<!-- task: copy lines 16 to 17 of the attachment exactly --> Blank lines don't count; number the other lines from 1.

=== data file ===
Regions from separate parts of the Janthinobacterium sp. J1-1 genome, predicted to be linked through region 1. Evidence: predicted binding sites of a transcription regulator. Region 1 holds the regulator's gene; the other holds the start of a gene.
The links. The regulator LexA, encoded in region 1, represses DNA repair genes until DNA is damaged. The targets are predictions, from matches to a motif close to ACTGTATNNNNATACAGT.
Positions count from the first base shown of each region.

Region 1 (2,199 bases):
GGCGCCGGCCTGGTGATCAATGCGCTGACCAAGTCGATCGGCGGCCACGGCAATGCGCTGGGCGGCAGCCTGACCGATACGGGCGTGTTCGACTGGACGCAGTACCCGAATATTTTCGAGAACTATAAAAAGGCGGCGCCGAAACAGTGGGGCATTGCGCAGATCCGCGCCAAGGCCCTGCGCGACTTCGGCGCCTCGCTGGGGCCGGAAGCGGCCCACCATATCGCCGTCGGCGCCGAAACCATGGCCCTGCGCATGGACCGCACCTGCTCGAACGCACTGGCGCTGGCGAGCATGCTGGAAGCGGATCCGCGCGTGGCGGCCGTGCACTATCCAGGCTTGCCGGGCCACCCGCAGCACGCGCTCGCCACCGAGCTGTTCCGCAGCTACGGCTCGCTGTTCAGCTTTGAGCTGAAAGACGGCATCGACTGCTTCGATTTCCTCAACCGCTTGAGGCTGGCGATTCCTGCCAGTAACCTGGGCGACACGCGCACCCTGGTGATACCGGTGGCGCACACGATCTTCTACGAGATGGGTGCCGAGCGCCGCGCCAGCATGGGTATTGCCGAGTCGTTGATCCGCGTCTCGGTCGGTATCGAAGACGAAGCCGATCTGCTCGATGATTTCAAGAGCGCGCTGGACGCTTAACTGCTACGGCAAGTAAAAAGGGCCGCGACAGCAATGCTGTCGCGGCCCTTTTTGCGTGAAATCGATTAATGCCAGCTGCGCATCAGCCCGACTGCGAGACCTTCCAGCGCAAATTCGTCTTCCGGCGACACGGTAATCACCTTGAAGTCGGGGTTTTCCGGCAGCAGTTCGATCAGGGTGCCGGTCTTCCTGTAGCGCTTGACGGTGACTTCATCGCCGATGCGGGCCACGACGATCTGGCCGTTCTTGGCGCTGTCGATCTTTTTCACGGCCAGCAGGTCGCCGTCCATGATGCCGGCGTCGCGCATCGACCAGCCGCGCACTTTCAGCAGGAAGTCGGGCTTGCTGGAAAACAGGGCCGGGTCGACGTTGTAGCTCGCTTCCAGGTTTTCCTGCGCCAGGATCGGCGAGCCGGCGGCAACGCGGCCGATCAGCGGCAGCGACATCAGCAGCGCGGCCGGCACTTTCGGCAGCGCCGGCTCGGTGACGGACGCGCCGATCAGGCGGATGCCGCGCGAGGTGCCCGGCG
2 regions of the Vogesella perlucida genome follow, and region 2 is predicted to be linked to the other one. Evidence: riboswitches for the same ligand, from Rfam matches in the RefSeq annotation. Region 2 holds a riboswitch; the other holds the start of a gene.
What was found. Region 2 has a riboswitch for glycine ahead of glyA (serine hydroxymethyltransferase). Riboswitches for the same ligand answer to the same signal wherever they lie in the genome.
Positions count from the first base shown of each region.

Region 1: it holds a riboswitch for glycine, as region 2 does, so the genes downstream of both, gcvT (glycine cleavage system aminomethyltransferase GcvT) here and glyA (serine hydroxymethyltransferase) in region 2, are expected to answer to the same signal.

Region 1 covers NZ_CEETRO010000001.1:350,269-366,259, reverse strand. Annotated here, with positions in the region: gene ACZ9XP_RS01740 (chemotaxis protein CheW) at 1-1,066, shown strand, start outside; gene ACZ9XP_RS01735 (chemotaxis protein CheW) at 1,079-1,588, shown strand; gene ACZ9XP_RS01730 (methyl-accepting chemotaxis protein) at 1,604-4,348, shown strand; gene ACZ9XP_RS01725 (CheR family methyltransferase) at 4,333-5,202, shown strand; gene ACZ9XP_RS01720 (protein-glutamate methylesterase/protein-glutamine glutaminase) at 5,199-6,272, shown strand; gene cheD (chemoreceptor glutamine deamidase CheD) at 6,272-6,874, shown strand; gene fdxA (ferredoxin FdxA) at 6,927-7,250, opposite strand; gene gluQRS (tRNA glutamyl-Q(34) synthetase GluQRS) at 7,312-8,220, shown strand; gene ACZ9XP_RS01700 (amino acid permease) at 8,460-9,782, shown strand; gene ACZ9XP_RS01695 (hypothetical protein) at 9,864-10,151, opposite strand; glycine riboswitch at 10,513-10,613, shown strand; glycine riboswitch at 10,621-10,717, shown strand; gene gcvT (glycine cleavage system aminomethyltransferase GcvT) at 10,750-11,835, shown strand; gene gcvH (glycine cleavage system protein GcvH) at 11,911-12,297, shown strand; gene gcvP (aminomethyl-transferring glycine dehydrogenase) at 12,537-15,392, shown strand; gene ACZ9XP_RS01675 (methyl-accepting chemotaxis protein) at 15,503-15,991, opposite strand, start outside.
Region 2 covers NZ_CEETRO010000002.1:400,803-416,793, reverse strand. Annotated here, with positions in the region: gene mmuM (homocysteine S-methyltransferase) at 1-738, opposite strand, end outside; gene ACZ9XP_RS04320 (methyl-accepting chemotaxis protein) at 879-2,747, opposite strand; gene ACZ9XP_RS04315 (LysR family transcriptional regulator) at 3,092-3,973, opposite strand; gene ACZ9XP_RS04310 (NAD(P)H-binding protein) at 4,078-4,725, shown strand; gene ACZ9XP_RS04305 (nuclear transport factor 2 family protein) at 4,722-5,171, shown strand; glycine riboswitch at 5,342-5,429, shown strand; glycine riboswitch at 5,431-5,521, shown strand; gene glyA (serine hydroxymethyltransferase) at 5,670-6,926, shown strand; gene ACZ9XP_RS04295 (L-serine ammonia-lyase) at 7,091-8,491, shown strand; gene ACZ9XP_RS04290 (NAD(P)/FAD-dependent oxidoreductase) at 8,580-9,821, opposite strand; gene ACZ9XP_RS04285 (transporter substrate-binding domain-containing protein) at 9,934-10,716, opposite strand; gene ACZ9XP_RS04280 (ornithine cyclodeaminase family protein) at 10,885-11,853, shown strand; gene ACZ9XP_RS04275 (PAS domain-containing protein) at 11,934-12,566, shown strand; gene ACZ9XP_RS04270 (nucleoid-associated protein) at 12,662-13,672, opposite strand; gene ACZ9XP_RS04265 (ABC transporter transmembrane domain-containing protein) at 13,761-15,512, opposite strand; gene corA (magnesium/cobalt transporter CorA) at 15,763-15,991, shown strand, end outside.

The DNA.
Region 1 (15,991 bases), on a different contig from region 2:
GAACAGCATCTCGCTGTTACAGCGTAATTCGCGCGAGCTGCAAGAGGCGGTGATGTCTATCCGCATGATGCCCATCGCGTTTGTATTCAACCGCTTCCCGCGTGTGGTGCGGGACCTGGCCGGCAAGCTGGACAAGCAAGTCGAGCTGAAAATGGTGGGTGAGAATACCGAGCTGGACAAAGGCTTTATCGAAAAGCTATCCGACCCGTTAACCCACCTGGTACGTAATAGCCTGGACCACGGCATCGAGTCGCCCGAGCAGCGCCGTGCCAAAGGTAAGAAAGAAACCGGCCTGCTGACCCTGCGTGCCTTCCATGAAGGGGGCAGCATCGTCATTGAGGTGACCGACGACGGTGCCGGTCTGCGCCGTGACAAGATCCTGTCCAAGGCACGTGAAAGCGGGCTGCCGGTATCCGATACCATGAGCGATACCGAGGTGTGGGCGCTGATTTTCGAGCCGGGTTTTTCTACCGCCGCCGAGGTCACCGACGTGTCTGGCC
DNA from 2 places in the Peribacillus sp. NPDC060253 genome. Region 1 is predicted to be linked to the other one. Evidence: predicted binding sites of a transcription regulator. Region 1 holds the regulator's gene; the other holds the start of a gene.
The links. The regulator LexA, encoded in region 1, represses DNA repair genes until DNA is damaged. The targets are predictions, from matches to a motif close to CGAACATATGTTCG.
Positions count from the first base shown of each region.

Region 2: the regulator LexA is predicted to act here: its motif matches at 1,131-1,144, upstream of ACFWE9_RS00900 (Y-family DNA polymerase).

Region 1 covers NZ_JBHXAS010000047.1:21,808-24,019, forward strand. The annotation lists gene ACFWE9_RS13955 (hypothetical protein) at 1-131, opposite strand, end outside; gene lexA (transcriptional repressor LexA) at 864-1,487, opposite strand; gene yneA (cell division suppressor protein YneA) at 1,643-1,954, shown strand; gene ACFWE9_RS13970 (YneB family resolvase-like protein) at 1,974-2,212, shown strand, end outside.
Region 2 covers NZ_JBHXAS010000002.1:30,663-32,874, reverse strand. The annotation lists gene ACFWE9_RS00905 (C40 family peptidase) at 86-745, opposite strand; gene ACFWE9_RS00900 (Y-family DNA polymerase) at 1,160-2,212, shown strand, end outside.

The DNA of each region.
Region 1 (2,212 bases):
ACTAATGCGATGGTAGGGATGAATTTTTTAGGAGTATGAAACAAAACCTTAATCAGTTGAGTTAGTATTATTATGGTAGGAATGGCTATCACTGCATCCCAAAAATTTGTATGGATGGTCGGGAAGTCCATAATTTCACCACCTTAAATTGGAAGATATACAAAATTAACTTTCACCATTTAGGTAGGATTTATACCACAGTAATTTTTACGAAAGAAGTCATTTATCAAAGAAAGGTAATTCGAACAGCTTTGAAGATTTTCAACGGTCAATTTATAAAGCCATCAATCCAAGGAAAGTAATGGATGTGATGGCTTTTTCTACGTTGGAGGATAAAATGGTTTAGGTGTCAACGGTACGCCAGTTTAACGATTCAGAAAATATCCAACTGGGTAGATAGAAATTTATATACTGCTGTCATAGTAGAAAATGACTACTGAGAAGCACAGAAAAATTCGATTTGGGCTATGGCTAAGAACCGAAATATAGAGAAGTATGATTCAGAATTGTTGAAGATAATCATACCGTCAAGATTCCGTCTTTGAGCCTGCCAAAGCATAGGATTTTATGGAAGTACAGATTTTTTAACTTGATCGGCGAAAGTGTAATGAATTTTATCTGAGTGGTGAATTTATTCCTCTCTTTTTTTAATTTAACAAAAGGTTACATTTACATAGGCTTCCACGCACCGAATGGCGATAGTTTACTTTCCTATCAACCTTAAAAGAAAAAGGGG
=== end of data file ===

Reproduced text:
The links. The regulator LexA, encoded in region 1, represses DNA repair genes until DNA is damaged. The targets are predictions, from matches to a motif close to CGAACATATGTTCG.
Positions count from the first base shown of each region.